Prescription for the Future

Experts weigh in on the implementation of SB 493—the landmark legislation that gives pharmacists provider status.

When California Senate Bill 493 was signed into law on October 1, 2013, it heralded a new era recognizing the integral role pharmacists increasingly play in patient care.  It underscored what implementation of the Affordable  Care Act was already making clear: that including pharmacists as valued members of the healthcare team not only helps contain costs but, more importantly, also ensures that patients receive optimal care and better overall health outcomes.

But passage of SB 493 raised additional questions—from who is responsible for implementing the new law to how an advanced practice pharmacist (APP) will be defined. To address these issues, USC Mann surveyed a group of experts—all of whom were actively involved in helping secure the bill’s passage and/or have long been advocates of provider status for pharmacists. Below, these leaders share their insights on the likely next steps for this landmark legislation. 

Who is responsible for implementing SB 493? 

While a momentous accomplishment, the law’s passage actually triggers an even more complicated process to ensure success for both providers and patients—one that begins with the California Board of Pharmacy.

Jon R. Roth, CAE
CEO, California Pharmacists Association

“The Board of Pharmacy must review the legislation and determine where additional regulations are necessary to implement the measures called for in the bill,” says California Pharmacists Association (CPhA) CEO Jon Roth. He explains that the Board of Pharmacy’s members must also work with the state Board of Medicine to establish protocols for allowing pharmacists to provide such services as hormonal contraception and smoking cessation. In addition, the Board of Pharmacy will have to create an application process for the APP credential.

While the board is officially responsible for implementing SB 493, the legislation’s ultimate success is up to pharmacists themselves, notes Sarah McBane, CPhA president-elect. “California pharmacists will be the ones providing patient care under SB 493, so, in that sense, pharmacists will be the ones implementing it.”

Current CPhA President and USC School of Pharmacy Assistant Dean for Curriculum and Assessment Kathleen Hill Besinque agrees, adding: “The professional organizations have an unofficial role that is critical to the success of the bill’s provisions.”

How is APP defined, and will all pharmacists need the same additional training?

“APPs are pharmacists who meet requirements specified by SB 493 that qualify them for unique authorities such as performing patient assessments, referring patients to other providers and engaging in collaborative drug therapy management outside of institutional settings,” says Steven Chen, chair of the Titus Family Department of Clinical Pharmacy and Pharmaceutical Economics & Policy at USC.

R. Pete Vanderveen, PhD, RPh
Dean, John Stauffer Decanal Chair, USC School of Pharmacy

“There are three criteria for being an APP,” explains USC School of Pharmacy Dean R. Pete Vanderveen. “One is a board-approved credential such as the established Board of Pharmaceutical Specialties’ Credentials. I believe APhA is interested in and may have licensed Canada’s ADAPT Program, a well-studied and documented 20-week, practice-based program. ADAPT, along with other programs that several schools are developing, may be approved at the board’s discretion. Another criterion is documented work for a year under a pharmacist providing direct patient care through a collaborative agreement with a physician. The third is to complete a patient care residency with the required hours of direct patient care experience.”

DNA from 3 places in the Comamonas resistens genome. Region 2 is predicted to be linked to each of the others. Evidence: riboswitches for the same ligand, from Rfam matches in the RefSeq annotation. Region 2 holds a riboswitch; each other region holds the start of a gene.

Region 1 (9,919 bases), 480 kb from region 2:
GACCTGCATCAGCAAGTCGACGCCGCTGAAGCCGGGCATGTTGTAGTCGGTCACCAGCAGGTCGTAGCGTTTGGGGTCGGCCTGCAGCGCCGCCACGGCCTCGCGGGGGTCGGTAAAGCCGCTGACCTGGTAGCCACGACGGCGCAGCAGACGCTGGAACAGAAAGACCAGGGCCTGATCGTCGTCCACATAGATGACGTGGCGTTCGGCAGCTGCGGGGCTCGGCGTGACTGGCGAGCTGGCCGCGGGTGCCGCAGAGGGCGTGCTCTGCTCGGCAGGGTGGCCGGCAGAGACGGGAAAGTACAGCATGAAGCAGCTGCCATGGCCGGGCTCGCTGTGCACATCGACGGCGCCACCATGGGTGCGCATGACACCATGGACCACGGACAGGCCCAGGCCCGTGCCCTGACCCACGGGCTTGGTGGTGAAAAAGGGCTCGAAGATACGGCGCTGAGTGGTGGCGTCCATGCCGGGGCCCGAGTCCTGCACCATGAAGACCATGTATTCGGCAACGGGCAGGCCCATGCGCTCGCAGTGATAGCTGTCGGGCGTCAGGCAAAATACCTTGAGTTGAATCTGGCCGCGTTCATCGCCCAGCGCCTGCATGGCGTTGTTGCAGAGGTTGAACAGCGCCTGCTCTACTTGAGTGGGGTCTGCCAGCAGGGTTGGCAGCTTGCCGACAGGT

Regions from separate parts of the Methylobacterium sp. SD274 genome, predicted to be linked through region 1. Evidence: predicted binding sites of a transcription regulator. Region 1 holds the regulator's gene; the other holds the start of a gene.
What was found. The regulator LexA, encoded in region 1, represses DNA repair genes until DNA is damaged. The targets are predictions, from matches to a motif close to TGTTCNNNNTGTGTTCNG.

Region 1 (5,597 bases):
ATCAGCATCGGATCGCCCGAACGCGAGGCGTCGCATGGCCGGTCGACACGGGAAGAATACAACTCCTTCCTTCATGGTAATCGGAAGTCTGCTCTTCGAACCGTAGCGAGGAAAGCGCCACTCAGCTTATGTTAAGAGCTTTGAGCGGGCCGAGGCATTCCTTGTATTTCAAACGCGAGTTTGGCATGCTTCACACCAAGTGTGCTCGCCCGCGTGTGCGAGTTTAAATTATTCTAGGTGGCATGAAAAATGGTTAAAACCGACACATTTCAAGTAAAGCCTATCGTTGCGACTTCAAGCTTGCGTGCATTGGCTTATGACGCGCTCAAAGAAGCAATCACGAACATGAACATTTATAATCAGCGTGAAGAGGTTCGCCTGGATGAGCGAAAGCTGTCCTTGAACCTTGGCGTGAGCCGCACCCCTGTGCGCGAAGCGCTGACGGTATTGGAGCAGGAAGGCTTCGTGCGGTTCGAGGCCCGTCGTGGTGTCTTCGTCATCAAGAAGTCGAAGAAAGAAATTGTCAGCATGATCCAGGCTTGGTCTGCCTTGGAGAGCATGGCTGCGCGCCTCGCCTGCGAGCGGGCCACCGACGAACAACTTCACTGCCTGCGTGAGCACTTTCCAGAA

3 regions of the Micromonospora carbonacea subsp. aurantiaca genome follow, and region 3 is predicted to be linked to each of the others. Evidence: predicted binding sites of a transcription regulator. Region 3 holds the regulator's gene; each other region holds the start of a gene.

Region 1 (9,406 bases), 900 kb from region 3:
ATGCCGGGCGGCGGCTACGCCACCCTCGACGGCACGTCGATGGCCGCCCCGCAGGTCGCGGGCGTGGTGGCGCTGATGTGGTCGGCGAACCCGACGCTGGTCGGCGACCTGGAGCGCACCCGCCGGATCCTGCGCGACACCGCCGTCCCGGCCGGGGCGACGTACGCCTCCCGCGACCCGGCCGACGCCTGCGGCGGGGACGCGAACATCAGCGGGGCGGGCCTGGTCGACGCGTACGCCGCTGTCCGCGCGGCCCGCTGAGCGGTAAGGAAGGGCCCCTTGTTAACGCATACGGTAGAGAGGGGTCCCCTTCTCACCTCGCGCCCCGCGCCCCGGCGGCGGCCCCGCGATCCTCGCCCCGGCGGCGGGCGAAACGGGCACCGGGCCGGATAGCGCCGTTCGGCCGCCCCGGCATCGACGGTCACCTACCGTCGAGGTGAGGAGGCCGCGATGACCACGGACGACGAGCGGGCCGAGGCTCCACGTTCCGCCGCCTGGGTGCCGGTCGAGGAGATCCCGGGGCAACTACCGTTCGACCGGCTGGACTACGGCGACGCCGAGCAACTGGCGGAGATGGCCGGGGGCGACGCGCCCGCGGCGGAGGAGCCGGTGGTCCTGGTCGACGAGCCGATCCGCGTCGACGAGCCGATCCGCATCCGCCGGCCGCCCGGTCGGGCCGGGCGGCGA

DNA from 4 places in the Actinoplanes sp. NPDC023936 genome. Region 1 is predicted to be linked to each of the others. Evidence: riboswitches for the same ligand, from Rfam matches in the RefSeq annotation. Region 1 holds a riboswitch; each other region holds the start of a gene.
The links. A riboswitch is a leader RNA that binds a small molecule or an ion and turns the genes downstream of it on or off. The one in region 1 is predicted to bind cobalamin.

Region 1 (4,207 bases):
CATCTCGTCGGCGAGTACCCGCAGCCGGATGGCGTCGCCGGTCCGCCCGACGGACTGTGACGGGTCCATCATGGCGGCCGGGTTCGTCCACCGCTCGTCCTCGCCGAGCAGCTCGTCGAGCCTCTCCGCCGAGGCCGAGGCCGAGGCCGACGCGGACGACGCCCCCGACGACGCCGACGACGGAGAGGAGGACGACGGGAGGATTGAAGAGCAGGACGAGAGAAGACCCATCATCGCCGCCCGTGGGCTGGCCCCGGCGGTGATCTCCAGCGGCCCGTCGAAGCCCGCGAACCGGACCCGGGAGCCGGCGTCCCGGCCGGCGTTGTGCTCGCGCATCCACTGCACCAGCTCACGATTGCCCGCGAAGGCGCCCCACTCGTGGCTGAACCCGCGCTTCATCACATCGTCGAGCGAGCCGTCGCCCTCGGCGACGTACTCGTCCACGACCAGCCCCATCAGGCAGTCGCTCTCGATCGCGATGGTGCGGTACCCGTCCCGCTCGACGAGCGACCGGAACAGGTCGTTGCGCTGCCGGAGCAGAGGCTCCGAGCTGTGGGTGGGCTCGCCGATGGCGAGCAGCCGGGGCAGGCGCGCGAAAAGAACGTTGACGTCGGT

Roth adds, “Pharmacists may have an array of training and experiences, but need only meet two of these criteria in order to submit their application to the Board of Pharmacy for APP recognition.”

Ryan Gates, Kern Medical Center senior clinical pharmacist and residency program director, believes the issue is far from resolved. “The exact criteria are available for review in the bill, but the Board of Pharmacy must now provide guidance on the objective criteria that certification programs must meet in order to qualify for APP,” he says. “This is a source of much debate.”

McBane notes that the training will to some extent depend on the individual pharmacist’s practice area. “For example, a pharmacist practicing in an oncology clinic may pursue a certification in oncology or have a year of collaborative practice in a cancer clinic,” she says. She hopes that the Board of Pharmacy will recognize multiple certification opportunities so that pharmacists across practice settings will be recognized as APPs able to provide patient care.

What is the timeframe for establishing APP criteria and for providing access to practicing pharmacists who want to pursue the credential?

The process is ongoing, according to Besinque, who expects “at least some APP criteria to be available in early 2015—with modifications over time.”

Ryan Gates, PharmD
Senior Clinical Pharmacist, Residency Program Director, Kern Medical Center

Gates believes that official applications for APP licensure could take until mid- to late 2015 to appear. “I’d rather it take a bit longer but get done right rather than rush through, have it done wrong and hamstring our efforts to safely expand access to quality care.”

Chen says, “Once the Board of Pharmacy provides specific details about APP standards—such as which current certifications apply or what the requirements are for new certification courses—then pharmacists can begin pursuing the designation.”

Will non-APPs face second-class status in the profession?

According to Besinque, the answer is no. “Pharmacists can perform a number of activities included in the legislation without being an APP,” she says.

Roth points out that the APP is a credential and not a second licensure category. Through the legislation, “all pharmacists … received an expanded scope of practice, which will allow them to provide additional services to their patients.”